Monday, October 5, 2015


 Friend and sister(in-law) Ruth sent me a doll.
 Update: It is happening!

Yeah! That means undoubtedly, I am excited for another opportunity to sign my book More Than a Ticket  Memoirs Flying with American Airlines from Props to Jets at the Salt Lake International airport.
WHERE:  Terminal 1 After you go through Security and are walking to the escalator with all your luggage, I will try to stop you. Well, you do have a couple of hours, so before you board the escalator, I will be seated at a table in front of Weller Book Works.
WHEN:  October 9th
TIME:  8:00 til 12:30 noon
An important thing to know is that you need a ticket to get through Security. Yes, you will be going somewhere to enjoy time to sit and read a book.
Another treasure from Ruth:

Serving for eight! Come on over for home-made ice cream.

 Now it is time for another chapter from the book: More Than a Ticket    

Joan and I were based in Los Angeles at the same time. I saw her name on the bid sheet. Did we fly together? Memory is a fleeting puzzle. Time has brought the crossing of our paths, if not in the air, certainly by mail. My new friend Joan is terrific. Time and space are intriguing and both have the power to change the wind, rain and friendships. 

Now for Joan's story to toll, yes, toll
“Firsts . . . are always fun stories to tell and to
remember for a long time. The day American
Airlines inaugurated its first flight of a 707 jet
aircraft from Los Angeles to Philadelphia in the fall of 1959, I was one of the stewardesses on board. It was an exciting event for the public as well as for the passengers and flight crew. I felt honored to be one of only eight stewardesses who were awarded the schedule that included that flight. 

Having flown for only a few months, I did not have enough seniority to serve up front, so I wouldn't see any of the first class passengers during the flight. My only chance to see if any celebrities might be on board was to enter the plane through the passenger gate. The rest of the crew, as usual, avoided the passenger entrance or 'holding tank', as we called it, and went to the ramp directly from the crew lounge. This day, however, I headed for the passenger gate to see what kind of people would be flying on this big jet. I also liked the idea of being the first person they would let on board. 

The crowded gate area was tingling with excitement. Two or three reporters were interviewing passengers. Important faces stood out in the crowd. One could sense the over- abundance of standbys. One particularly dark, handsome teenage boy, about 16, pressed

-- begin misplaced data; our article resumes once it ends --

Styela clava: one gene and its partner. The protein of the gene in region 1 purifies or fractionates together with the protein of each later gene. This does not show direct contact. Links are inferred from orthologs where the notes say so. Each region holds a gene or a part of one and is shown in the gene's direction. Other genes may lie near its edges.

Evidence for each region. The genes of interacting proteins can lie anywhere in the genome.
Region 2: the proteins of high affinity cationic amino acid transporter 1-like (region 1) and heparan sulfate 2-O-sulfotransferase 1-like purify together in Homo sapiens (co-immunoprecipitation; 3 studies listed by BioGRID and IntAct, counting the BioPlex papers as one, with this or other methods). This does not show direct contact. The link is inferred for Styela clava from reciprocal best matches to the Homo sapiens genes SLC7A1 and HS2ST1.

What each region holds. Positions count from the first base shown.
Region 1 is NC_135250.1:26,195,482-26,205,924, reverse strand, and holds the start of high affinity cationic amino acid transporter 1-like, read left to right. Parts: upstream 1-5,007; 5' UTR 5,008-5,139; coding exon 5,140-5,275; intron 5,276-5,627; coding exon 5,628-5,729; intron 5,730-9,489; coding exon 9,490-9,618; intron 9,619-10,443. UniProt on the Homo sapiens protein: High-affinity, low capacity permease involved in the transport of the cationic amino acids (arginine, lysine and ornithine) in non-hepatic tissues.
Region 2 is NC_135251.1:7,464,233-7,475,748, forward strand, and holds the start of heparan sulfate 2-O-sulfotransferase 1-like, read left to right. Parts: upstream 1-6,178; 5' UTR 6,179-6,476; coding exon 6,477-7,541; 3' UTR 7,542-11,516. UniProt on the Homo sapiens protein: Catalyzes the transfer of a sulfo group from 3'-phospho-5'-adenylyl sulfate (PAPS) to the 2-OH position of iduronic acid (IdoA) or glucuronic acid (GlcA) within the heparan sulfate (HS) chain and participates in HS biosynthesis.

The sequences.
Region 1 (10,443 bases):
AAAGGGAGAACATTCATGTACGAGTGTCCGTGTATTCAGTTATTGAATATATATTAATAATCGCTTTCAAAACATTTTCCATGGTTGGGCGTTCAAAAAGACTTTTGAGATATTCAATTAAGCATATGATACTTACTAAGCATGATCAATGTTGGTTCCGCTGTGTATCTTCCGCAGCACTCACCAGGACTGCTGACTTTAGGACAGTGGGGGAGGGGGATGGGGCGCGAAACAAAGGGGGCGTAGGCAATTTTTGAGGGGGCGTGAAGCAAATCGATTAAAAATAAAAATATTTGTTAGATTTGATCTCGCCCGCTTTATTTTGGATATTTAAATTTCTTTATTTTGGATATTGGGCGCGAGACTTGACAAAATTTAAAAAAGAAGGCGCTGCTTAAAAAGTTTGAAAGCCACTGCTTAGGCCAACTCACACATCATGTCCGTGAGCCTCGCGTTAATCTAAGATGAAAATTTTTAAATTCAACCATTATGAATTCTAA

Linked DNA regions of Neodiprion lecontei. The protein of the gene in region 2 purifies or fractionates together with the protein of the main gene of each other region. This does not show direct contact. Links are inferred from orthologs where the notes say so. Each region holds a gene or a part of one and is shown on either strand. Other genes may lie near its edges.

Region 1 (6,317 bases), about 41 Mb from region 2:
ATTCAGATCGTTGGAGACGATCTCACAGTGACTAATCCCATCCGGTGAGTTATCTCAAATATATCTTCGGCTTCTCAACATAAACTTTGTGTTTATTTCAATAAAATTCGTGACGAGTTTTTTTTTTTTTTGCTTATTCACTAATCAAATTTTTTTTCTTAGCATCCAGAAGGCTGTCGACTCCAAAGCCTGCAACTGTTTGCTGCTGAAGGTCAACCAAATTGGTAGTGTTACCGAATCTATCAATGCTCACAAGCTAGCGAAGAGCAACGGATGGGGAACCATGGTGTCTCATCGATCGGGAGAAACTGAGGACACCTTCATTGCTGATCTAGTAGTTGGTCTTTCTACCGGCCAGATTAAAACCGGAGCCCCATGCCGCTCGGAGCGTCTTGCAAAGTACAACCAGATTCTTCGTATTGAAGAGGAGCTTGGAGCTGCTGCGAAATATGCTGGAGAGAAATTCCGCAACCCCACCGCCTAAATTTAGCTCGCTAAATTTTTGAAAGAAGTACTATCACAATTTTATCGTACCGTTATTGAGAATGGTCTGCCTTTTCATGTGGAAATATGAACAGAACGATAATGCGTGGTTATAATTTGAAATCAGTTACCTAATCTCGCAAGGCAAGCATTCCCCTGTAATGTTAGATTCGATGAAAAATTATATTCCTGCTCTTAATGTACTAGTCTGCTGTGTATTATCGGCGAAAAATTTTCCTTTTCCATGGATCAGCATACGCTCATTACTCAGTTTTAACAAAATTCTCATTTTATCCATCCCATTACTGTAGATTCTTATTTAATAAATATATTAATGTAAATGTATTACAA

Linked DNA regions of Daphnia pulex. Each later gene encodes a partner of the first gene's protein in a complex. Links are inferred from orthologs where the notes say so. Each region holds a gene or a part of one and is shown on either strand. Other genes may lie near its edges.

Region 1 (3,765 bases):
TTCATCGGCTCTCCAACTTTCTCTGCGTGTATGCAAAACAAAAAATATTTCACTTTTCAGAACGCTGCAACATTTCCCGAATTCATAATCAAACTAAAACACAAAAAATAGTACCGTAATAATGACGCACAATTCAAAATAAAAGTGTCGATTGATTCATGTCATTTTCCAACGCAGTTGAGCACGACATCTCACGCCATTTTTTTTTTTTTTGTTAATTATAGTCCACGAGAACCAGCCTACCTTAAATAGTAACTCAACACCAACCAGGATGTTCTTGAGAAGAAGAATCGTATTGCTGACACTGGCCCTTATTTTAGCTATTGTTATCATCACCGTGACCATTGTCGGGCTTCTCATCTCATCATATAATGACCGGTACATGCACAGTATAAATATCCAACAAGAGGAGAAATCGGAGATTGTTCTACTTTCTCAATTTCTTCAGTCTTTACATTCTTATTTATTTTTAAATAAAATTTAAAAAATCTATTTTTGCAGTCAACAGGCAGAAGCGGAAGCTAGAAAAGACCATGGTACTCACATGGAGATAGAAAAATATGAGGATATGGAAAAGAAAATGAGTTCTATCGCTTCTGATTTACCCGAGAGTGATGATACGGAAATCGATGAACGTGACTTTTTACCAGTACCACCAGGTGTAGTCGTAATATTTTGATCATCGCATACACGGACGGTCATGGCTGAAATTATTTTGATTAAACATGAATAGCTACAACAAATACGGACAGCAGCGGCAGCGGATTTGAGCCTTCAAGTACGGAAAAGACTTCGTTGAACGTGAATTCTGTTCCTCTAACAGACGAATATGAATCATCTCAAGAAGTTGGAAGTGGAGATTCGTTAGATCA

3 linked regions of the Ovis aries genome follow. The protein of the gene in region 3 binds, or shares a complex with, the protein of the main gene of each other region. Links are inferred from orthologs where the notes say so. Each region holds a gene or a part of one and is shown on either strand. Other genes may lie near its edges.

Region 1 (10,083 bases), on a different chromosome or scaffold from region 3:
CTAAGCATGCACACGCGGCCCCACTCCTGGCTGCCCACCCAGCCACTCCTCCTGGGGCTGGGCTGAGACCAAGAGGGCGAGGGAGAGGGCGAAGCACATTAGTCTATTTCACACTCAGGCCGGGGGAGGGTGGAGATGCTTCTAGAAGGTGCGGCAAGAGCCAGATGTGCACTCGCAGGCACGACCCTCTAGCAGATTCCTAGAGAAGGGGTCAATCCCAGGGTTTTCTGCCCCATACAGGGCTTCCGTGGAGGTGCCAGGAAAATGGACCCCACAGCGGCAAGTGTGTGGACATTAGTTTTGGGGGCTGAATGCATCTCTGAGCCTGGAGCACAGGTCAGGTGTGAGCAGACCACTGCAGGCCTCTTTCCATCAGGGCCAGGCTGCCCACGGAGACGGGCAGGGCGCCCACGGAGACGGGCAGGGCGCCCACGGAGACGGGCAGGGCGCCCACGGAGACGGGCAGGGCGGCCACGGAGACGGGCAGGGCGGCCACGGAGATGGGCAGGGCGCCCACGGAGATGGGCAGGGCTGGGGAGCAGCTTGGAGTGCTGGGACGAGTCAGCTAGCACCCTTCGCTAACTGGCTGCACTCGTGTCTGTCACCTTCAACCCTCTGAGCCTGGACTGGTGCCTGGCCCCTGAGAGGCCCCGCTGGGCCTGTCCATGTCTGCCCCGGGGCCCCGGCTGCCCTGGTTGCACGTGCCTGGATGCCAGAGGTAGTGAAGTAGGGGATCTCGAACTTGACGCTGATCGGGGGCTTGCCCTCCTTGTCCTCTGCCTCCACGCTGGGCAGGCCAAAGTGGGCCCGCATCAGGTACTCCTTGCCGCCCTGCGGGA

the ticket taker for any news of no-shows. His foreign-accented grandmother hung onto him, looked out at the plane, and worriedly said "but dare are no propellers". He glanced at me (enviously, I thought) and seeing me in uniform, knew I would be getting on board, while he and his grandmother might not. I sadly looked back at those who would perhaps not make it. 

Soon we were on our way to the East Coast in less than four hours. We were met at our destination by yet another crowd which included the mayor of Philadelphia who gave each person, as they deplaned, a souvenir to remember their first jet flight . . . a small copper replica of the Liberty Bell. 

Twenty years later, that bell "tolled" a remarkable story. I met my dark, handsome husband on a skiing trip in Switzerland. He lived in San Francisco and I in Southern California. In 1979, after a year of 400 mile courting, I moved to the Bay area. As he helped me unpack, in my new house, he noticed the bell and asked me where it came from. When I told him, his eyes lit up in amazement as he replied "You were on that flight, twenty years ago? Unbelievable! I tried to get on that same plane for two weeks." 

Then he told me that his Russian-born grandmother and he were at the airport, in Los Angeles, that day, trying to fly standby to their home in Philadelphia. . . they made it on the next day's flight.Is there yet another story here, one I don't know how to tell? Is there a strange link, perhaps, between the envious glance of a sixteen year old boy at a twenty-two year old stewardess who is headed for a jet-ride he wants to be on, and an unconscious remembrance that attracts him to her twenty years later? Now, when anyone asks us how we know we were meant for each other, we answer: "Oh, it was jet fate." 

(More pictures in the book)

The book is filled with story after story!  Enjoy!

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